In every life, there seems to be a closet of unresolved feelings, undealt-with crises, unhealed wounds. I know I have one, and sometimes it’s all I can do to shove things in there out of my everyday sight so that I can focus on what needs to be done to get myself around in a day.
Unfortunately, the door to my closet is, like so many old doors, slightly warped. It allows THINGS to creep out and catch me by surprise, grip me by the throat at the most improper times. Like when I hear the song, “Living Years” by Mike and the Mechanics on an oldies station while I’m driving and it brings back my dad’s death with an acuity that feels like it was yesterday, instead of 28 years ago, and I have to pull over the car until I can see again through my tears.
Or an old Rascals’s tune, which sends me back to my childhood. Initially I remembered my childhood as happy and was puzzled why, when I would write about it, trails of greenish-yellow pus would ooze out of my pen, colouring the page with infection and noxious smells. Now, sadly, I know better.
I should never have messed about in that closet.
But you know how it is with those closets filled with junk – suddenly you come over all efficient and say to yourself, “time to tidy THAT up. I can use the reorganized space for new memories, new thoughts.” And then you get mired in old photographs, your grade 2 report card (that said you had great potential, potential you haven’t used, even now). You come across throwaway comments that somehow imprinted on your brain, that experience with a boyfriend that cut you to the quick and showed you the folly of ever, ever falling in love again.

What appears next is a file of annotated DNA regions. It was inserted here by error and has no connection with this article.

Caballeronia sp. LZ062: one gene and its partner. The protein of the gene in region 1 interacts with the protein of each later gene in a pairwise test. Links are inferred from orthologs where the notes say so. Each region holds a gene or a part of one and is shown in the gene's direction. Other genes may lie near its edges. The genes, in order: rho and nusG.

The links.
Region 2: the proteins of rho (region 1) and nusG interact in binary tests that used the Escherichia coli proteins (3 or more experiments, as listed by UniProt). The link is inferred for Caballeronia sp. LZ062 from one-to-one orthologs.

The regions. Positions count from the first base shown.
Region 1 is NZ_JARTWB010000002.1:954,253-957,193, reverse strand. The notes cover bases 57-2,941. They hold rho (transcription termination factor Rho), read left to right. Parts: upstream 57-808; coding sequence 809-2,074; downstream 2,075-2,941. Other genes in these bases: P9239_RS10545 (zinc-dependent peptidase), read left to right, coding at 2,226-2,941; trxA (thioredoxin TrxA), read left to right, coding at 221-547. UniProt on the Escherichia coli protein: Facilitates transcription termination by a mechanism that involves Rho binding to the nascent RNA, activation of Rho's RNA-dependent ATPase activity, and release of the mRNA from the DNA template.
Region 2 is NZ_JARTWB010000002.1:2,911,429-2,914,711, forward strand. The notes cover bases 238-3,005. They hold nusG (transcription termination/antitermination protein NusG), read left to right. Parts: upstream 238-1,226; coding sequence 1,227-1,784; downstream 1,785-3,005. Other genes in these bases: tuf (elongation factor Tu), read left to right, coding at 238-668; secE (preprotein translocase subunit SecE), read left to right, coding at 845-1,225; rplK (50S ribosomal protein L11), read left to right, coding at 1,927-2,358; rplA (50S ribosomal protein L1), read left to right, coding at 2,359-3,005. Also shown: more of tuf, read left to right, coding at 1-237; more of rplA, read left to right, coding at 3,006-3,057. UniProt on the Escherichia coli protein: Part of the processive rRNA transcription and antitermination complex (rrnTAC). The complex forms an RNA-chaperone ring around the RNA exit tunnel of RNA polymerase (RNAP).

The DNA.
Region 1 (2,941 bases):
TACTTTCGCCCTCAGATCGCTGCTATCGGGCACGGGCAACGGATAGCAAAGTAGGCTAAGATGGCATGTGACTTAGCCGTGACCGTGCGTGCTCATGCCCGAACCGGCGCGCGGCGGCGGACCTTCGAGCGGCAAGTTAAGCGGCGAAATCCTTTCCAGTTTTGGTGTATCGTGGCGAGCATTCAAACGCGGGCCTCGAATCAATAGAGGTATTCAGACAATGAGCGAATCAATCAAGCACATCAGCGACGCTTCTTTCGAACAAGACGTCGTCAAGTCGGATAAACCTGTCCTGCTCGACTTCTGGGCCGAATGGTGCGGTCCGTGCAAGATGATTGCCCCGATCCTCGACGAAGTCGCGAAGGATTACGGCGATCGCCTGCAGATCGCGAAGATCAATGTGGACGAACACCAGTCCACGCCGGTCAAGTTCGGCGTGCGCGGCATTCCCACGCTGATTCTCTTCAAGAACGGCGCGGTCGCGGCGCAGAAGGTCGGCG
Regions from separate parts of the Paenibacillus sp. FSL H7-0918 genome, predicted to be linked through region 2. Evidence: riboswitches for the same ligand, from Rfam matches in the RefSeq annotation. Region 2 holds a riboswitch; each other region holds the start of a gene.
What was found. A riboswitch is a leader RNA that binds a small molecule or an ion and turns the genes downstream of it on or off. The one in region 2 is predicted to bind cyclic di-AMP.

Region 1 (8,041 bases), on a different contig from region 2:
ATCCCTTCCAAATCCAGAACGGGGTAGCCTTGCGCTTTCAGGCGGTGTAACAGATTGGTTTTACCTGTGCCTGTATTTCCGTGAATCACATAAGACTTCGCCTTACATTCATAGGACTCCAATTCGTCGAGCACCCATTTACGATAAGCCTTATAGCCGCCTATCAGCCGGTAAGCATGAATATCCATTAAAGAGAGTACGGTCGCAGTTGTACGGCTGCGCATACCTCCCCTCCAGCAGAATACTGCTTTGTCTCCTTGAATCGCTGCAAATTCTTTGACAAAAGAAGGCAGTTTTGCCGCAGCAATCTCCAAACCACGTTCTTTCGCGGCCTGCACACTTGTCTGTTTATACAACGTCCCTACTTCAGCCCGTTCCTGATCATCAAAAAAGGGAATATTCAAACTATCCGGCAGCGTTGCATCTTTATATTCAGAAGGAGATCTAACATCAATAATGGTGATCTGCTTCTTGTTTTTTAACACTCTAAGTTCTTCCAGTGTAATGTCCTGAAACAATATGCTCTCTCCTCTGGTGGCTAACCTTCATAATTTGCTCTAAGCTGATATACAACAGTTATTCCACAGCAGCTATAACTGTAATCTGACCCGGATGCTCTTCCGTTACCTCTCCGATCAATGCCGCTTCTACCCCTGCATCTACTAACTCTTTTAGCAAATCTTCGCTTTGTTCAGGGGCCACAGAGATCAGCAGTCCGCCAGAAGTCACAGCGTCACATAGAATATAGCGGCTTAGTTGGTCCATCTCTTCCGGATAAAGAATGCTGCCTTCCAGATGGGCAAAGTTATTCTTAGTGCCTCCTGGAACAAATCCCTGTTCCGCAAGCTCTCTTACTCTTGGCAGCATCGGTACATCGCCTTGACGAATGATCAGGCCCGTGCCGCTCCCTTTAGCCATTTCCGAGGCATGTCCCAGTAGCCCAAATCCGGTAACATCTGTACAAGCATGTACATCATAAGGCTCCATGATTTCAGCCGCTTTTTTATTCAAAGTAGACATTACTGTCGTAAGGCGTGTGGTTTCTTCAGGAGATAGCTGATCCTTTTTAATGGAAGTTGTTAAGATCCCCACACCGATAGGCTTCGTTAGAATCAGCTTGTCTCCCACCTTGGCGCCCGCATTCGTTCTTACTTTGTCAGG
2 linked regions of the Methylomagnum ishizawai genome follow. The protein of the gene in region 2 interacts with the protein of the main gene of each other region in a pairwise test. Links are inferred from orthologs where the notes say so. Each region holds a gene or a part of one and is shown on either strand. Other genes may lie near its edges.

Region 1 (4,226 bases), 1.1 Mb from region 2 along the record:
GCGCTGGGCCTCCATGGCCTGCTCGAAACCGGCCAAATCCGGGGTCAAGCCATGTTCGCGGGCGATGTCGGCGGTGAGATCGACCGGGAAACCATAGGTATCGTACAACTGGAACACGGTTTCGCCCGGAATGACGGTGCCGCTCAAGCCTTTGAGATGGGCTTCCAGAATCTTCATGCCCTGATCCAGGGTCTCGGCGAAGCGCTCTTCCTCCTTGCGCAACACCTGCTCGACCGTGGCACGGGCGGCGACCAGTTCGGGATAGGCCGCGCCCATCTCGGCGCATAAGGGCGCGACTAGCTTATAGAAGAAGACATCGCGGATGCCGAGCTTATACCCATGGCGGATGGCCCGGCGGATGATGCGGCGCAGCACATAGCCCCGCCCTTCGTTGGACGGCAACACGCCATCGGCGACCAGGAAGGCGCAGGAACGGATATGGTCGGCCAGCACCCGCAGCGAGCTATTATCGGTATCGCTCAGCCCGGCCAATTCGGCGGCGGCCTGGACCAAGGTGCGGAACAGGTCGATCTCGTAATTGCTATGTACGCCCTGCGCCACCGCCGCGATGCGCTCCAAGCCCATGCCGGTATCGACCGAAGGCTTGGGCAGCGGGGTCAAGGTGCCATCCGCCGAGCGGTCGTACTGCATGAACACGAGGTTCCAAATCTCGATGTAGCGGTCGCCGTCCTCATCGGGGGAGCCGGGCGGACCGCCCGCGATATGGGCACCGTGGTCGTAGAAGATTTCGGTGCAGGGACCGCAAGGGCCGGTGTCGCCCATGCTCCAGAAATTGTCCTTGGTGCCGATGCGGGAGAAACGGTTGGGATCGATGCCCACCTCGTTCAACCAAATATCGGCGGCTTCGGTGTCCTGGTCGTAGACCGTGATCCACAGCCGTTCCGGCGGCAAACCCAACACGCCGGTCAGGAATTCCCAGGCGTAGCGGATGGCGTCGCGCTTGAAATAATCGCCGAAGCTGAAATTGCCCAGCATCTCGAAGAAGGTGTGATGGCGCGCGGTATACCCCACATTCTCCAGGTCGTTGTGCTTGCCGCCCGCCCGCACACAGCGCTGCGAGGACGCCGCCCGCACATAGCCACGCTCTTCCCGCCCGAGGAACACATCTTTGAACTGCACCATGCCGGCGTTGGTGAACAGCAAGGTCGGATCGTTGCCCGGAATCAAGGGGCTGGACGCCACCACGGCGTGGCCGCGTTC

So eventually you tire of digging through, and you slam the door, vowing to never go there again. But it comes to you, through that warping of age.
When I left my ex, I didn’t want to wallow in bad feelings, I forcibly shoved them into the deepest darkest corner of that damn closet in a box with a lock. Somehow that box walks its way to the front of the closet now and again, telling me there are still things to deal with there, that trying to lock things away won’t work, alas. It’s annoying.
I did find a benefit to my leaky closet, in the end. Despite the anguish it sometimes costs me, stories lie there. The stories that lie closest to the bone, the ones that help me write truer, deeper.
Compassion is there, too, wrapped like a warm scarf around the most painful memories. I can take that compassion out and wrap it around others, warm them.